Democracy, in terms of its branding, has had a fairly rough decade. Numerous authors we have had on this podcast have highlighted and explained its global decline, discussed the expansion of nationalist movements which have eaten away at rule of law and institutional integrity, and the frustrating resilience of some of the world’s most established authoritarian leaders, who seem to weather every storm keep their grip on power intact.
So it’s such a refreshing change to pace to receive such a well researched and sharply argued case for optimism for the power of democracy to continue attracting those seeking freedom and opportunity from Charles Dunst in his new book, “Defeating the Dictators: How Democracy Can Prevail in the Age of the Strongman.”
Dunst, who is deputy director of research and analytics at The Asia Group and an adjunct fellow at the Center for Strategic and International Studies (CSIS), says that he approached his book with the goal of offering a tangible roadmap for combatting autocracy, focusing on practical and commonsense ways that US foreign policy (and foreign policies of other leading Western nations) can be marshaled toward producing better democratic outcomes.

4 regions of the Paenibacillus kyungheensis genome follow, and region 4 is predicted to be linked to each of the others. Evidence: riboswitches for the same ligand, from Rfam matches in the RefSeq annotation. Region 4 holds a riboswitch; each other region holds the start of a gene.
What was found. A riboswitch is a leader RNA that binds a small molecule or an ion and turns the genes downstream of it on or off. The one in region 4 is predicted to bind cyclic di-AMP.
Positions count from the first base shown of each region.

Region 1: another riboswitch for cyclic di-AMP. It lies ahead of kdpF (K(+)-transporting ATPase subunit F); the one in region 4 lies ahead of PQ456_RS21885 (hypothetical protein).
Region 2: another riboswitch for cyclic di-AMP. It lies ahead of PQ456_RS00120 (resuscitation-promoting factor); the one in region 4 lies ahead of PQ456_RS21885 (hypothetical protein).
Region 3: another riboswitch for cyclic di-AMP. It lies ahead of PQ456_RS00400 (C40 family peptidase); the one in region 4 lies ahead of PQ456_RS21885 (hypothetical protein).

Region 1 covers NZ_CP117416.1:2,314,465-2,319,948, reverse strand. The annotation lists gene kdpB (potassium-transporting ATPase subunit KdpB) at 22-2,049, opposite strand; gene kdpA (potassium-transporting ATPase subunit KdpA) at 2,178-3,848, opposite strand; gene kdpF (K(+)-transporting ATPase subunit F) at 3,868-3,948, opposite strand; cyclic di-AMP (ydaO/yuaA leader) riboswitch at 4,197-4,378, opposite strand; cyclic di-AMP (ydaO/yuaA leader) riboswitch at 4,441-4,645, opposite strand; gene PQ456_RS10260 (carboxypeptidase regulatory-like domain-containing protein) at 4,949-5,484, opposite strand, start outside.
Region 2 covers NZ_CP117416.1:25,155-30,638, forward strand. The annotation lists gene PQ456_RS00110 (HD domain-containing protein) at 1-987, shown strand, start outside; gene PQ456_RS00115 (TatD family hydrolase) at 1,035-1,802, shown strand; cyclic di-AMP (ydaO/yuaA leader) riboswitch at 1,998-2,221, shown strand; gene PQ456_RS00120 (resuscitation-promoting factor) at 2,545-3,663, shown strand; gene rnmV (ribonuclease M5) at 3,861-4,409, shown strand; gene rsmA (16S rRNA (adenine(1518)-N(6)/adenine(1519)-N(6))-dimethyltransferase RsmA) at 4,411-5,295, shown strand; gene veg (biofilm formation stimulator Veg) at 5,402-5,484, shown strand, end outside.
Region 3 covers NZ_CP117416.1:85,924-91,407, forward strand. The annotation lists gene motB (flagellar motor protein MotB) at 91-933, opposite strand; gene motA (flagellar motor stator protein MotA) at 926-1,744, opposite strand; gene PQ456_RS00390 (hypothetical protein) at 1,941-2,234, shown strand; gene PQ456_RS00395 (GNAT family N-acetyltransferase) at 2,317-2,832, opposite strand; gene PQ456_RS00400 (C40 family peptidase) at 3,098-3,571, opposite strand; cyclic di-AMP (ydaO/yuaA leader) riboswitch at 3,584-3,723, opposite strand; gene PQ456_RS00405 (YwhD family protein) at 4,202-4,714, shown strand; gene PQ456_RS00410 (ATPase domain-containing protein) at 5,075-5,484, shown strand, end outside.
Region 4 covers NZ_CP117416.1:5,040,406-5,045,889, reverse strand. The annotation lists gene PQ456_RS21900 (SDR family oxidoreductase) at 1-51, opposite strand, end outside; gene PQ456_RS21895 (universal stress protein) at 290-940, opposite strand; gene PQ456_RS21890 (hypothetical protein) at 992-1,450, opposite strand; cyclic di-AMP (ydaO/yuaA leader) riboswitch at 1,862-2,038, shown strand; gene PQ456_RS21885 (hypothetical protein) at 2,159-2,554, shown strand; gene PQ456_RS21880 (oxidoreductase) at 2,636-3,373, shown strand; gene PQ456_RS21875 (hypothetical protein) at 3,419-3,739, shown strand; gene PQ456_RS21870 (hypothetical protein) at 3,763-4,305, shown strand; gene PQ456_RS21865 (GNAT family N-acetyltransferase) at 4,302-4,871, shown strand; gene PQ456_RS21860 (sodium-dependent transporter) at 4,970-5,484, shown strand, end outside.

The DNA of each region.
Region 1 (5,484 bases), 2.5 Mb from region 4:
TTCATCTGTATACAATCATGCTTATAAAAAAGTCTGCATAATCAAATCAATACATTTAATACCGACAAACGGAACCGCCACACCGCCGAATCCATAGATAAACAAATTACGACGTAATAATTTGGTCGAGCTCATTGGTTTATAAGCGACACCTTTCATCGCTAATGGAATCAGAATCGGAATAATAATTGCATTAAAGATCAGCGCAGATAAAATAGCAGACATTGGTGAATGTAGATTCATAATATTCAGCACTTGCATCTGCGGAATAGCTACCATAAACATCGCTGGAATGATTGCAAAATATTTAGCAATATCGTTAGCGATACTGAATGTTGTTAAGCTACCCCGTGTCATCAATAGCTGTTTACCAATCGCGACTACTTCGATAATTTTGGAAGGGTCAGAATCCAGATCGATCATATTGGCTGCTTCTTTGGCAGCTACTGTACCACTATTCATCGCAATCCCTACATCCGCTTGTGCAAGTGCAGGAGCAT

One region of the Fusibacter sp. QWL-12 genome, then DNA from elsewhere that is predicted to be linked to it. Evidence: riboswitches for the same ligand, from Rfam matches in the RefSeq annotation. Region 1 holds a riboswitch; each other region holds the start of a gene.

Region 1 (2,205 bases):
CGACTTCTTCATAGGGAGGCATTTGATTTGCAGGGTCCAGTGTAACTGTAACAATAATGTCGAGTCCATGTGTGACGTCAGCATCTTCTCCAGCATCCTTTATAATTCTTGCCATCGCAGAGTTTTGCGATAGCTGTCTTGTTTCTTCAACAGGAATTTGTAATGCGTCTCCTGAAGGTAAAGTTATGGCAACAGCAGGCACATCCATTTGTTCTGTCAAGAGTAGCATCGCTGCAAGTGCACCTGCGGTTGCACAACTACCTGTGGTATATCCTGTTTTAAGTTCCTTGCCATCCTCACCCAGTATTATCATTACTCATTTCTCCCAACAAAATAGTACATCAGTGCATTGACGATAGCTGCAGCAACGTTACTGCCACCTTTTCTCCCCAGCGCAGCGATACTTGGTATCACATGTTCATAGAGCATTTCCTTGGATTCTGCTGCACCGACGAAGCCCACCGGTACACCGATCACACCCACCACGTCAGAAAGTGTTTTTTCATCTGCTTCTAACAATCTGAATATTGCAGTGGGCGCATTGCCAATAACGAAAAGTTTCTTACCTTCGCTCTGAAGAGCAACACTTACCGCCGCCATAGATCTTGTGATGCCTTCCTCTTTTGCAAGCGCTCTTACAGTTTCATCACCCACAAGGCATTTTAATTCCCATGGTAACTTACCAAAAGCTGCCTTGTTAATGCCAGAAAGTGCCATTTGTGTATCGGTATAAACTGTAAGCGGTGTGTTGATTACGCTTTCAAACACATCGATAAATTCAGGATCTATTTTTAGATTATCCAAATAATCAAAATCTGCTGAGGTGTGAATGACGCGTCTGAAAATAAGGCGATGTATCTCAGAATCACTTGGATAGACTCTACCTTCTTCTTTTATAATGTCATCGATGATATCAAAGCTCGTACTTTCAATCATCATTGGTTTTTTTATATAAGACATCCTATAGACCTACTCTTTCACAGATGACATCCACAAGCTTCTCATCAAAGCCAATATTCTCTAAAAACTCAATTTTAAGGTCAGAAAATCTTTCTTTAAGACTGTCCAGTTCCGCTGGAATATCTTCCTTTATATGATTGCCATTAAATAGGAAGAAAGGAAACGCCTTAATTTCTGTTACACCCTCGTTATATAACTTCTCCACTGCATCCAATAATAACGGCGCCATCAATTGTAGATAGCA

In this spirited discussion with Robert Amsterdam, Dunst explains how he sees immigration playing such a crucial role in helping democracies thrive, and how Washington, despite having to take a nuanced approach in dealing with allies which have hybrid qualities of both democracies and dictatorships, nevertheless has seen clear evidence of the enduring value of its soft power, continuing to be a promoter of rule of law, human rights, and equality.